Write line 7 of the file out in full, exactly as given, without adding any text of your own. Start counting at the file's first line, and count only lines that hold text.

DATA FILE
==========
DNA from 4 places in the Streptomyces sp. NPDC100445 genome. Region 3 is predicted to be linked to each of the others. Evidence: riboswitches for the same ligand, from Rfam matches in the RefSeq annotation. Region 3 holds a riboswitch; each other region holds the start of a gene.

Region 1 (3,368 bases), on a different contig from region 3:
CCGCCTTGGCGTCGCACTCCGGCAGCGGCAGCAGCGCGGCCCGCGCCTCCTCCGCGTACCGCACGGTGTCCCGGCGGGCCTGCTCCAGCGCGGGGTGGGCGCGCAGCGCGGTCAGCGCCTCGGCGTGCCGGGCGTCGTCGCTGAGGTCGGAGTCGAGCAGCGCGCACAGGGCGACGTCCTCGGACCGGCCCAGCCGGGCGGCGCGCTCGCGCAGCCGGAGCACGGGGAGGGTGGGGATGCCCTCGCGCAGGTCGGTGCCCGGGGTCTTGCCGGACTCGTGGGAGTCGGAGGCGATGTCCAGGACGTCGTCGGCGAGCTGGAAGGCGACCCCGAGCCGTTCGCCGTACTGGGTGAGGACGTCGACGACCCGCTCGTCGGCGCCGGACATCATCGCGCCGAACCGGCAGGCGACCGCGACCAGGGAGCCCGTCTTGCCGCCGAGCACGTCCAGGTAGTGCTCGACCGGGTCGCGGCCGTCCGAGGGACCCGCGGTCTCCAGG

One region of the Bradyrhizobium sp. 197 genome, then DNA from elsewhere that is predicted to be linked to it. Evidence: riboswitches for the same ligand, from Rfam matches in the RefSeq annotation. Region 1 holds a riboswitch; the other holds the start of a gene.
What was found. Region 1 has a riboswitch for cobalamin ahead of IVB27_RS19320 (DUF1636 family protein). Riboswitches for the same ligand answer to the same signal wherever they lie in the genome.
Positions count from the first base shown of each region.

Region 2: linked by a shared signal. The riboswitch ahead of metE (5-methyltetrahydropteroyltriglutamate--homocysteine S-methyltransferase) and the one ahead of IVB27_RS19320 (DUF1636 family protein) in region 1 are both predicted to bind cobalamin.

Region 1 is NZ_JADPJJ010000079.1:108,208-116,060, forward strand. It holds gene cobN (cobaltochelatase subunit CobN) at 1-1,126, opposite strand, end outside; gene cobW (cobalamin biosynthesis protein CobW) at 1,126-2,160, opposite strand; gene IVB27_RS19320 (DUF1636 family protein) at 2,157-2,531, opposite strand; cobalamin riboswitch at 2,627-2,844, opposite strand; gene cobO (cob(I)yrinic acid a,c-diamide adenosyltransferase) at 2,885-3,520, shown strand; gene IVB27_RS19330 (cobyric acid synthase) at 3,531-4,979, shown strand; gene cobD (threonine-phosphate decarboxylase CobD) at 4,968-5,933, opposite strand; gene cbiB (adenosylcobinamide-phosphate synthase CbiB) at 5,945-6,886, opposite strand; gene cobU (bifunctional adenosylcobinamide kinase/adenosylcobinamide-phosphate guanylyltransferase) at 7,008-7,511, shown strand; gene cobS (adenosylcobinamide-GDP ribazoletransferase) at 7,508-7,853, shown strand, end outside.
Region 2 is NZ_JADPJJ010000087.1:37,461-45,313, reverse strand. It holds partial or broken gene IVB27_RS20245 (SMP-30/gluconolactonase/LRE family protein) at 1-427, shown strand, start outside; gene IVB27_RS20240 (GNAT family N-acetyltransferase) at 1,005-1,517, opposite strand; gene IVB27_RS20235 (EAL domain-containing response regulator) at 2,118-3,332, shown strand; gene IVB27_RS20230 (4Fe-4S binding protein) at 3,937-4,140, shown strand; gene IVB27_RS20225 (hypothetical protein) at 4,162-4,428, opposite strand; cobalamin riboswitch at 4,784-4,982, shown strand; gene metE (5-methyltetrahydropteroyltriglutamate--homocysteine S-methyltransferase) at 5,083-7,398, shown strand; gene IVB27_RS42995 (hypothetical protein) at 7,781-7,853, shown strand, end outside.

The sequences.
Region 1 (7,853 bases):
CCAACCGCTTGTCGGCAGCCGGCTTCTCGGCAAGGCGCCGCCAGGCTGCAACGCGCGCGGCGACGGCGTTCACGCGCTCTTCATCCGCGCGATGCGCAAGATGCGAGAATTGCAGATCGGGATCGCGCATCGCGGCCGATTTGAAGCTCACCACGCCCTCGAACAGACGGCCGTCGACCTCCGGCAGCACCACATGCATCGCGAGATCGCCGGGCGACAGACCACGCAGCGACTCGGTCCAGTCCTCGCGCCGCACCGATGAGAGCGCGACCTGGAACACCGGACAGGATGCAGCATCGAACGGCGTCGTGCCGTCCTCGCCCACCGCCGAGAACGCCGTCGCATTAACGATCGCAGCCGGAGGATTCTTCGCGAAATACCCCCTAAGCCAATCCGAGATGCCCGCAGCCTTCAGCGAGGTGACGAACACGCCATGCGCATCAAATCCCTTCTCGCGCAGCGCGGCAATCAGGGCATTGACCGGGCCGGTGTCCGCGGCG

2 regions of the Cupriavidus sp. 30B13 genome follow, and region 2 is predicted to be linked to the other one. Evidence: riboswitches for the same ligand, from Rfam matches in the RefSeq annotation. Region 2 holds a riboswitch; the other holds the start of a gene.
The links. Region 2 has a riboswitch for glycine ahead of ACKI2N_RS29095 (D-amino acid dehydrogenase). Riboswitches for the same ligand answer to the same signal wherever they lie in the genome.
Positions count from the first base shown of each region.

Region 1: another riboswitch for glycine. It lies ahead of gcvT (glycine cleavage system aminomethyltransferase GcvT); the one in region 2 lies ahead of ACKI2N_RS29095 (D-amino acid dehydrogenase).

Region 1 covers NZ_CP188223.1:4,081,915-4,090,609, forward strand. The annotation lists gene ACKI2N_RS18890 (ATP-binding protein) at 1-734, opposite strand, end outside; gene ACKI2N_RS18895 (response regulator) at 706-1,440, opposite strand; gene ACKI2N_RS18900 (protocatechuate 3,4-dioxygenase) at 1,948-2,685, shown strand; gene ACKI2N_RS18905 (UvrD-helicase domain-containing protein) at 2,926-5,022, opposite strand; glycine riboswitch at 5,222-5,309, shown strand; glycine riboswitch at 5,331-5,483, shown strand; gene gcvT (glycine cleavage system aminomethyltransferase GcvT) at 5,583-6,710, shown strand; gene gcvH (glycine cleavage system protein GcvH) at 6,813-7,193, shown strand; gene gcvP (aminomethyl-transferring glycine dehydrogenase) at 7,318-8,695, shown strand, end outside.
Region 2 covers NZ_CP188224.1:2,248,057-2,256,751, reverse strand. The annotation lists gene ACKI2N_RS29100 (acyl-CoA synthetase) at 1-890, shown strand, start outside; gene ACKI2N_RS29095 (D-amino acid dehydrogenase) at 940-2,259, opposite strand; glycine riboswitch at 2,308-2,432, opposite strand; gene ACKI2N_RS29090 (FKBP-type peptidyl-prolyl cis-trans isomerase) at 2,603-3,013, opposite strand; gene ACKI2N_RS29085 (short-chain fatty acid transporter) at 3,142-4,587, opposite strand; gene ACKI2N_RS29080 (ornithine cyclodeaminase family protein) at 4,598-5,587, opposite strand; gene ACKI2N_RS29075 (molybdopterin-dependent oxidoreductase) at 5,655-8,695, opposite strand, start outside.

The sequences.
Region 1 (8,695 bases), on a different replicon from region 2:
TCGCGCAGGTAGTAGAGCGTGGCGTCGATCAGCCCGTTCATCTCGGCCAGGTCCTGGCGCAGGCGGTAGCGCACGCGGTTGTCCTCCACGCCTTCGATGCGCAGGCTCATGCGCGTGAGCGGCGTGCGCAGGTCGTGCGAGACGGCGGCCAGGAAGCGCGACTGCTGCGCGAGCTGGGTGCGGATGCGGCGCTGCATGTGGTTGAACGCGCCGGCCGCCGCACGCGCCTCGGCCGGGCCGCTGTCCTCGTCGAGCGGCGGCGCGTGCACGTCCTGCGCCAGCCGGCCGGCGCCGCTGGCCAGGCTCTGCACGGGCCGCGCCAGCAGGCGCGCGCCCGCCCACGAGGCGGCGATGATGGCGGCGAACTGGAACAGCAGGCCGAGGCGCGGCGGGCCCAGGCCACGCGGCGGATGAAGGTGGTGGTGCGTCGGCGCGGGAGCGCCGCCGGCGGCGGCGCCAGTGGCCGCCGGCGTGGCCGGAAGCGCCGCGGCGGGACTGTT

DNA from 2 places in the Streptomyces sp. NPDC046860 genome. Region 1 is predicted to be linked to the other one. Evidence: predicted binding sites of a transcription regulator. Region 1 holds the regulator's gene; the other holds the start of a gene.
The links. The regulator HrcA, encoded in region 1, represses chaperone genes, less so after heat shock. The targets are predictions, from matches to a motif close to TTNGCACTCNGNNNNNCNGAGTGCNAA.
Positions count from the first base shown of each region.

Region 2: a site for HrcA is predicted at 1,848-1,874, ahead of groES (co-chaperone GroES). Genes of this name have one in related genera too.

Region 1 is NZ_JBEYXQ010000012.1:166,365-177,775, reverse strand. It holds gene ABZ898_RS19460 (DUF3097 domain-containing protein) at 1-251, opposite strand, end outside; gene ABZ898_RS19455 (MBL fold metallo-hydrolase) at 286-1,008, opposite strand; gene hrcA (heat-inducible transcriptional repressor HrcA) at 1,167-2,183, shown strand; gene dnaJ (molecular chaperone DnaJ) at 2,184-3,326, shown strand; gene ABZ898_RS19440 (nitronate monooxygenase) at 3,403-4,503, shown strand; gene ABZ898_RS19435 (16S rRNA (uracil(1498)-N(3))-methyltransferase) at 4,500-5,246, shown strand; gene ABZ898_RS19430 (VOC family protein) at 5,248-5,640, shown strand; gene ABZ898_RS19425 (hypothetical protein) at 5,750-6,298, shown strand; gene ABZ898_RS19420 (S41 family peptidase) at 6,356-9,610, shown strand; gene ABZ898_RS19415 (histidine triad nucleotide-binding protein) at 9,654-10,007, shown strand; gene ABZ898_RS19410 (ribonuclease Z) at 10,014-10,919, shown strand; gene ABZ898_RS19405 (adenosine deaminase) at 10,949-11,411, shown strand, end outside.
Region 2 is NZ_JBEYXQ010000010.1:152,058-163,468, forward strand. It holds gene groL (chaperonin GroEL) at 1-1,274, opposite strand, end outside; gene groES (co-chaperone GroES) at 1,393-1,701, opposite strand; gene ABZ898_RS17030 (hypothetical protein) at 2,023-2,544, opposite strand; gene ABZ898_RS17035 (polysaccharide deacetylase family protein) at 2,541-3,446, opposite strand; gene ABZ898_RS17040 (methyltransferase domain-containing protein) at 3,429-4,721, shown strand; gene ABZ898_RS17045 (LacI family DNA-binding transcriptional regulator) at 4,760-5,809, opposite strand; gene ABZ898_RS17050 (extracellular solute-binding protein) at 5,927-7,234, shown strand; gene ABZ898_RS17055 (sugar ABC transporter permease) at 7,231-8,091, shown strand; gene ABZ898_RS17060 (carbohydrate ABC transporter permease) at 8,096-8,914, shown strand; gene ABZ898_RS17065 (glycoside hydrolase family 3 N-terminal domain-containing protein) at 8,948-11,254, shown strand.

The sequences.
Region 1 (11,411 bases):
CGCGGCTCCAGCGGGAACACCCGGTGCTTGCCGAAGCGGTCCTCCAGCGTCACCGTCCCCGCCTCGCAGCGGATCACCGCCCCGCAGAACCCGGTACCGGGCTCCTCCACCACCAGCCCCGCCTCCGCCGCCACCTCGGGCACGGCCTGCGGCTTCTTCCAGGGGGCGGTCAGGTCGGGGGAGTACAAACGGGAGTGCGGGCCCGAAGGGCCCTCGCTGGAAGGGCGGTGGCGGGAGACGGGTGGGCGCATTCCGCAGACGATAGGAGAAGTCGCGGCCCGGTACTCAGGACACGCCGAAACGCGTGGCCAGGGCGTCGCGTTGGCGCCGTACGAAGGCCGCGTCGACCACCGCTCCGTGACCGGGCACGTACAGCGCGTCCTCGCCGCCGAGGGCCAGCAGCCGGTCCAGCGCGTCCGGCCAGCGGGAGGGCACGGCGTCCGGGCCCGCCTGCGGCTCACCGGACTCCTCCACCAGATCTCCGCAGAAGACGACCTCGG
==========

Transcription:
Region 2: linked by a shared signal. The riboswitch ahead of metE (5-methyltetrahydropteroyltriglutamate--homocysteine S-methyltransferase) and the one ahead of IVB27_RS19320 (DUF1636 family protein) in region 1 are both predicted to bind cobalamin.